Steve Lane is gone? My buddy who came on the radio show and told it like it was, and loved the Dallas Cowboys, and never backed off from a good argument.

The defensive lineman who got thrown out of his last high school game because he couldn’t stand the losing.

Who blocked home plate like a concrete mixer in high school and semi-pro ball.

We didn’t know until just now.

“Hi, Jack, this is Arletha.

“I hope by now you know that Steve passed away on June 27. He was just diagnosed with pancreatic and liver cancer in early May. It’s a blessing that he didn’t suffer long. Steve really enjoyed his friendship with you, especially your lively discussions and debates. I know for sure that Steve was grateful to you for the many articles you wrote about him over the years, and the opportunities you gave him to speak on your radio show.

“Steve LOVED to talk and he was so articulate and very knowledgeable on so many topics. I miss him dearly but, as Believers, we know we’ll be reunited again in Heaven. Jack, I hope and pray that you are doing well. Take good care of yourself!”

— Arletha Wright Lane,

who we worked with at the Bridgeton News and whose wedding we attended, and whose lips we kissed, something we reminded Steve of every time we met

We are absolutely stunned!

A little history

Nov. 8, 2013

Steve Lane was seated at the Green Olive restaurant interview table for a talk about his weight.

A photographer was close by, waiting to see what he ordered for breakfast.

The plan was, show the world how little Lane would order 10 years after his gastric
bypass surgery. Maybe 4 ounces. Maybe 6 ounces by now.

But, first, the Bridgeton High graduate remembered his football playing days.

“I  played two-way tackle at Bridgeton High,” he said. “I was 5-foot, 9-inches tall and 225 pounds, and quick, too. At Montclair State, I was 245 pounds as a nose guard. We did well.”

The waitress arrived.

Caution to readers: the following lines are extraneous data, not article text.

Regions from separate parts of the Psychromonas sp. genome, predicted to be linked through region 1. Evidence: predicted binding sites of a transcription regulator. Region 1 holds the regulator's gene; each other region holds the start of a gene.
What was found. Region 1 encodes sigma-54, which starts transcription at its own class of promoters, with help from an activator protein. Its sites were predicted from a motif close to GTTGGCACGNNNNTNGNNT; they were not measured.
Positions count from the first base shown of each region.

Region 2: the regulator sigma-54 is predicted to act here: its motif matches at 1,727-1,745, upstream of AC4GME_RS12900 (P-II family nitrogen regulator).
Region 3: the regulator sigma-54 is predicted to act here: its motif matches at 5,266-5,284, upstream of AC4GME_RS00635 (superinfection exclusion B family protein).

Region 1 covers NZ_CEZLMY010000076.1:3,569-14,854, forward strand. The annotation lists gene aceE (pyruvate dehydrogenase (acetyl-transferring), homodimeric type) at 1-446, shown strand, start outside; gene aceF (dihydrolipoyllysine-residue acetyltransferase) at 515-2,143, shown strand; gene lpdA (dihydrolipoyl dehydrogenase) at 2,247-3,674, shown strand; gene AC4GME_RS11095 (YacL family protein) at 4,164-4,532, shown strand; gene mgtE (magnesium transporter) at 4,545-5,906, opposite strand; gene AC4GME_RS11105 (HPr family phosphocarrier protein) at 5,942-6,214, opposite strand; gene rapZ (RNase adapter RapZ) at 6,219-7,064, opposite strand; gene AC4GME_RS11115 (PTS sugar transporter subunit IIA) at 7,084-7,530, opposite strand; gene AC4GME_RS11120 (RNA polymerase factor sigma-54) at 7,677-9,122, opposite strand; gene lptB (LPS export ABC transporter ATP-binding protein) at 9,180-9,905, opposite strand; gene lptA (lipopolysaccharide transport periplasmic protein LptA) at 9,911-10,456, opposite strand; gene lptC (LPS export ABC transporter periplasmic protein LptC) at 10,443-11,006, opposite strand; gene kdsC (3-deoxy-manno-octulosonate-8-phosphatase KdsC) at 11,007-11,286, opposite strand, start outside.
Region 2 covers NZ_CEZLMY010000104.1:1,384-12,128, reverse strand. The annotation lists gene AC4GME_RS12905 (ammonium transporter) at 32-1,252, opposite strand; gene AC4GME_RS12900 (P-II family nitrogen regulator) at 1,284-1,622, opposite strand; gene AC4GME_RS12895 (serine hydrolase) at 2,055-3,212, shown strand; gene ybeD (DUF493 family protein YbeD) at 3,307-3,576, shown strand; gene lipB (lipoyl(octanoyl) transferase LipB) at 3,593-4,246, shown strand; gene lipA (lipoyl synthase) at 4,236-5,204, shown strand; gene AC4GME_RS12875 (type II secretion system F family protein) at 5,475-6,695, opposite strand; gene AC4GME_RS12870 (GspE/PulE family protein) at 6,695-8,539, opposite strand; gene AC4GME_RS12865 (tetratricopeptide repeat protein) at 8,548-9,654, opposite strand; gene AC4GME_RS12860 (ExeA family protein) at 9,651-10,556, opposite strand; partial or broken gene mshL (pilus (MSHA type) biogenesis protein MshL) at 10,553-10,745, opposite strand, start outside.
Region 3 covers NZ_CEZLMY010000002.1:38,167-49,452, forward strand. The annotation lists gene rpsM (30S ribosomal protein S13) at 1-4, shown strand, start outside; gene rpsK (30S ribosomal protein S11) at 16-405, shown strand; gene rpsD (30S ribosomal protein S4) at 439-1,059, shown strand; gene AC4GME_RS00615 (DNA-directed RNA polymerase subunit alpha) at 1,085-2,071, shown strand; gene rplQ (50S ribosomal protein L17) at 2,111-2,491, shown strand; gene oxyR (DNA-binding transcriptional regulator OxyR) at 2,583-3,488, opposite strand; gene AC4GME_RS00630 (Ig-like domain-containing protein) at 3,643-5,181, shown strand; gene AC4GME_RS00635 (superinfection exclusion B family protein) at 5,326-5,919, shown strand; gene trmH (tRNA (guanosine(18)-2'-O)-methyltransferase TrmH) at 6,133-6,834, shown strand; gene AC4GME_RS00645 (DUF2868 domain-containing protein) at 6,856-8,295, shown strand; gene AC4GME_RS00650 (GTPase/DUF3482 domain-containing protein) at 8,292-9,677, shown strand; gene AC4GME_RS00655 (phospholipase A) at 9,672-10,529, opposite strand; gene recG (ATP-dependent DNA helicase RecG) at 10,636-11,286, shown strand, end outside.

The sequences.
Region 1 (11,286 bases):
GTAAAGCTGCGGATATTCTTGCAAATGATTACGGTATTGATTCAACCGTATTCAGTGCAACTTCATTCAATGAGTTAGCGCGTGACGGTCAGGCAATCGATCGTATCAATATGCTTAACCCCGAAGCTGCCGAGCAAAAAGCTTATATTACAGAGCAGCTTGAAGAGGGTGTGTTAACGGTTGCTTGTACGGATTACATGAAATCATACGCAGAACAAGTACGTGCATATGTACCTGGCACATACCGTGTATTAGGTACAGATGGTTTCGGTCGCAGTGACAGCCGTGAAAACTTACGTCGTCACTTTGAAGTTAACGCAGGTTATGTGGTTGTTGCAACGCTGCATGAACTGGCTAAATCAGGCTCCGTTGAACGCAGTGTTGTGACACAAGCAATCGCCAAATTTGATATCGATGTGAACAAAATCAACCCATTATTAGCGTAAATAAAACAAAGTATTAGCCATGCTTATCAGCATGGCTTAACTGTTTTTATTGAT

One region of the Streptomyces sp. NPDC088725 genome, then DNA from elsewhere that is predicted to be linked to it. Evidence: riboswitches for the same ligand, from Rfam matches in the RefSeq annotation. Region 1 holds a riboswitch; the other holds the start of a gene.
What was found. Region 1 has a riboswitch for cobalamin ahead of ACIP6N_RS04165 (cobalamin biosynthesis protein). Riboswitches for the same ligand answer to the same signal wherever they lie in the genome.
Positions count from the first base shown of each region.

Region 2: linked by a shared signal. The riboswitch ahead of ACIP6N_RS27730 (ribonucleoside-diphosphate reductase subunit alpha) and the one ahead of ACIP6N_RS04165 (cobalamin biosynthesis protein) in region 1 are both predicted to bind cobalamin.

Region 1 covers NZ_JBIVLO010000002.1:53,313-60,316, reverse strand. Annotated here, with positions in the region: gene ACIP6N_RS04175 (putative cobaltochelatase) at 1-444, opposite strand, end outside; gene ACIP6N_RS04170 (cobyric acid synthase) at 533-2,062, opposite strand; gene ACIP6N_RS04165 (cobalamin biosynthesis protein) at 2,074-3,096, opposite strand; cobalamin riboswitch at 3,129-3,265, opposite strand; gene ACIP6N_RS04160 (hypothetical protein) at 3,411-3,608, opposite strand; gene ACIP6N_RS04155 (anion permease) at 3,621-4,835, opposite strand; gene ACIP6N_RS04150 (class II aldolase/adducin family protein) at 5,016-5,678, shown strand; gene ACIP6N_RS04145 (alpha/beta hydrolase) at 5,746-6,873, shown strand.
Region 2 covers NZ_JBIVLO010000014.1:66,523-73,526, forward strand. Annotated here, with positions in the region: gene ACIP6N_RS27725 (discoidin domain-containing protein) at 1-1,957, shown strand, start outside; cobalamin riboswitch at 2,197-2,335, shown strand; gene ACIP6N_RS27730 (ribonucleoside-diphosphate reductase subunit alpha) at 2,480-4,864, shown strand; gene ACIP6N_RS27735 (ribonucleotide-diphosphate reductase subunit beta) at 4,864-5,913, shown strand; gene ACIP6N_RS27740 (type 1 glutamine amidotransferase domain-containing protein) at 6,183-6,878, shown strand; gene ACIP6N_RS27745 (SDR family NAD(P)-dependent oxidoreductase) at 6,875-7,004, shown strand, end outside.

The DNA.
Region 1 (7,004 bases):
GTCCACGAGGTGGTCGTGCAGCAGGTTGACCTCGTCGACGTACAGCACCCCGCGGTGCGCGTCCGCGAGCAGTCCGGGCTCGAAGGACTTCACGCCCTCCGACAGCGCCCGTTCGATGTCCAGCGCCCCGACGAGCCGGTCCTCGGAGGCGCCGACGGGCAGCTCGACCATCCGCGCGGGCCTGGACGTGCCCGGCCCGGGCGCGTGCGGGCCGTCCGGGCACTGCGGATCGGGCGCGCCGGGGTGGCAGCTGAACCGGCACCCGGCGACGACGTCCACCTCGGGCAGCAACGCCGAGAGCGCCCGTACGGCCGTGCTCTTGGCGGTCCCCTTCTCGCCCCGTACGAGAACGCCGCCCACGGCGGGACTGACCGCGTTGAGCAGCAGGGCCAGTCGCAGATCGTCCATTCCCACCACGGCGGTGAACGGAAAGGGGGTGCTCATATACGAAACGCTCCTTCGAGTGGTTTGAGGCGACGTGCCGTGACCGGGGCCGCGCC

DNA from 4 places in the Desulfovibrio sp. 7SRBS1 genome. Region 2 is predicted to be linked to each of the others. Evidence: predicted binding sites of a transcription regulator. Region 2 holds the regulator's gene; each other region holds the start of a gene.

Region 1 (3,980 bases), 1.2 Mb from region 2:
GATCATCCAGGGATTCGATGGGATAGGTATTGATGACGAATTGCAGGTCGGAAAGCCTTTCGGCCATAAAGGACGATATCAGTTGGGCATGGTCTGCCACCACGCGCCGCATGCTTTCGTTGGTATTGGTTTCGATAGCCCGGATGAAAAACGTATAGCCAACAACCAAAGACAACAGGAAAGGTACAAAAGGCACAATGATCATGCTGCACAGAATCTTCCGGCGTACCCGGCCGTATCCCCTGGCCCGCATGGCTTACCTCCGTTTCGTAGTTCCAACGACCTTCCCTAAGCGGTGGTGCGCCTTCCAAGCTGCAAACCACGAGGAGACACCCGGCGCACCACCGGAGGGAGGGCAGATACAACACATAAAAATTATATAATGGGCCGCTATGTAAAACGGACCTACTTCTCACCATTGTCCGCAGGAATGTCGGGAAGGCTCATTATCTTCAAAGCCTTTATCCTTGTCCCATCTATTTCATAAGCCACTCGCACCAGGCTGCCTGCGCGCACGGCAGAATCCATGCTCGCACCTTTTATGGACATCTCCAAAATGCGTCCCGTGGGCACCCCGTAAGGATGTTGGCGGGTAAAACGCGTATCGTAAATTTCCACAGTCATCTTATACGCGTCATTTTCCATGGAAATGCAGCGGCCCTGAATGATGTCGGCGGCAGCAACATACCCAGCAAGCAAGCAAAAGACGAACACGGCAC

“Coffee,” said Lane, 54.

Just coffee?

After listening to the interviewer order, Lane asked for a menu.

The history continued. After college, he walked into a casino looking for a job and saw a fraternity brother.

“I started the next day in purchasing,” he said.

He stayed in shape by playing flag football for Donald Trump.

“He flew us all over for games,” Lane recalled.

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STEVE LANE

Then he ran a construction company in Monmouth County specializing in asbestos and lead abatement. He traveled all over the country. He whipped out a permit allowing him to work at the Pentagon.

“Asparagus, Swiss cheese and bacon omelet with wheat toast, and fruit,” he finally told the waitress.

Whoa! It was like matching breakfasts.

“I’ve been on seven cruises,” he said of his lifestyle. “High-dollar meals.”

His knees began to bother him at 40 when his weight soared to 385. 

“I kept having a recurring dream,” he said. “I kept seeing the number 44 in my obituary.
That’s what did it.”

As in dying at age 44.

“I told myself I still had too much to do and a 10-year-old son, and picturing someone else raising him, I would wake up. No lap band for me,” said Lane. “Get the whole shot. I’ve got a scar this long. It was like somebody split me with an ax.”

He hates the lap band. 

“I know people who have had it three times,” he said. “Change your lifestyle.
Convenience is what is killing America.”